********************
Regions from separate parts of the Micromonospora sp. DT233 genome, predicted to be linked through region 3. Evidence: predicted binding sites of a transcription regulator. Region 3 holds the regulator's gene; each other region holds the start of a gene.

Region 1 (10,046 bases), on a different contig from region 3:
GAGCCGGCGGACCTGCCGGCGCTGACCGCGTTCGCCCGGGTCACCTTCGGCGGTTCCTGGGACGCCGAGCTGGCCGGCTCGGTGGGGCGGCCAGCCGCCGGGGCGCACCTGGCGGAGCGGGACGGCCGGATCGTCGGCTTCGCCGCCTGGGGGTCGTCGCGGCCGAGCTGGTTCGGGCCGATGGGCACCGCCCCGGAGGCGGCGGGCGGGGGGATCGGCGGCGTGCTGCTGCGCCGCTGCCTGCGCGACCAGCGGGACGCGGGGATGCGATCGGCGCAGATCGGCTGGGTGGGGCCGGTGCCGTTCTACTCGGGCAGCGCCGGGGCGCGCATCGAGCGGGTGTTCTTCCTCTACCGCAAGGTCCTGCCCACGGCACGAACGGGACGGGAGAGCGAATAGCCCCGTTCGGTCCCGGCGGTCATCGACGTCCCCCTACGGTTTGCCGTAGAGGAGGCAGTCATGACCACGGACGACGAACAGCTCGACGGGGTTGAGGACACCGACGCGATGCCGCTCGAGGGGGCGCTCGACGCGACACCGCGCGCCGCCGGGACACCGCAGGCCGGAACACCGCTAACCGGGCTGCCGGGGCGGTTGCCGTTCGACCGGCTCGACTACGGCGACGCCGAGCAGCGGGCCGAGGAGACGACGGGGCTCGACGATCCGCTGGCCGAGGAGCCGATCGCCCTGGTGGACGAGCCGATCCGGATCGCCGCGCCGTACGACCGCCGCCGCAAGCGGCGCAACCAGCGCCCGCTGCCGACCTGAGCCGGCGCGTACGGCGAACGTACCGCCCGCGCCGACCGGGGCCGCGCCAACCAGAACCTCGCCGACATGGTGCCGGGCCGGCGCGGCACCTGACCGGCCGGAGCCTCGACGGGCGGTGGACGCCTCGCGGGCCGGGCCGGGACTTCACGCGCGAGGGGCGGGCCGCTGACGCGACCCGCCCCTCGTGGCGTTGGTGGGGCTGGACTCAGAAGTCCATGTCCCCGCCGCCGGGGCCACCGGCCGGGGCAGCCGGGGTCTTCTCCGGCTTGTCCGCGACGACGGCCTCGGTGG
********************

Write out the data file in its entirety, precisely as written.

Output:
Regions from separate parts of the Micromonospora sp. DT233 genome, predicted to be linked through region 3. Evidence: predicted binding sites of a transcription regulator. Region 3 holds the regulator's gene; each other region holds the start of a gene.

Region 1 (10,046 bases), on a different contig from region 3:
GAGCCGGCGGACCTGCCGGCGCTGACCGCGTTCGCCCGGGTCACCTTCGGCGGTTCCTGGGACGCCGAGCTGGCCGGCTCGGTGGGGCGGCCAGCCGCCGGGGCGCACCTGGCGGAGCGGGACGGCCGGATCGTCGGCTTCGCCGCCTGGGGGTCGTCGCGGCCGAGCTGGTTCGGGCCGATGGGCACCGCCCCGGAGGCGGCGGGCGGGGGGATCGGCGGCGTGCTGCTGCGCCGCTGCCTGCGCGACCAGCGGGACGCGGGGATGCGATCGGCGCAGATCGGCTGGGTGGGGCCGGTGCCGTTCTACTCGGGCAGCGCCGGGGCGCGCATCGAGCGGGTGTTCTTCCTCTACCGCAAGGTCCTGCCCACGGCACGAACGGGACGGGAGAGCGAATAGCCCCGTTCGGTCCCGGCGGTCATCGACGTCCCCCTACGGTTTGCCGTAGAGGAGGCAGTCATGACCACGGACGACGAACAGCTCGACGGGGTTGAGGACACCGACGCGATGCCGCTCGAGGGGGCGCTCGACGCGACACCGCGCGCCGCCGGGACACCGCAGGCCGGAACACCGCTAACCGGGCTGCCGGGGCGGTTGCCGTTCGACCGGCTCGACTACGGCGACGCCGAGCAGCGGGCCGAGGAGACGACGGGGCTCGACGATCCGCTGGCCGAGGAGCCGATCGCCCTGGTGGACGAGCCGATCCGGATCGCCGCGCCGTACGACCGCCGCCGCAAGCGGCGCAACCAGCGCCCGCTGCCGACCTGAGCCGGCGCGTACGGCGAACGTACCGCCCGCGCCGACCGGGGCCGCGCCAACCAGAACCTCGCCGACATGGTGCCGGGCCGGCGCGGCACCTGACCGGCCGGAGCCTCGACGGGCGGTGGACGCCTCGCGGGCCGGGCCGGGACTTCACGCGCGAGGGGCGGGCCGCTGACGCGACCCGCCCCTCGTGGCGTTGGTGGGGCTGGACTCAGAAGTCCATGTCCCCGCCGCCGGGGCCACCGGCCGGGGCAGCCGGGGTCTTCTCCGGCTTGTCCGCGACGACGGCCTCGGTGG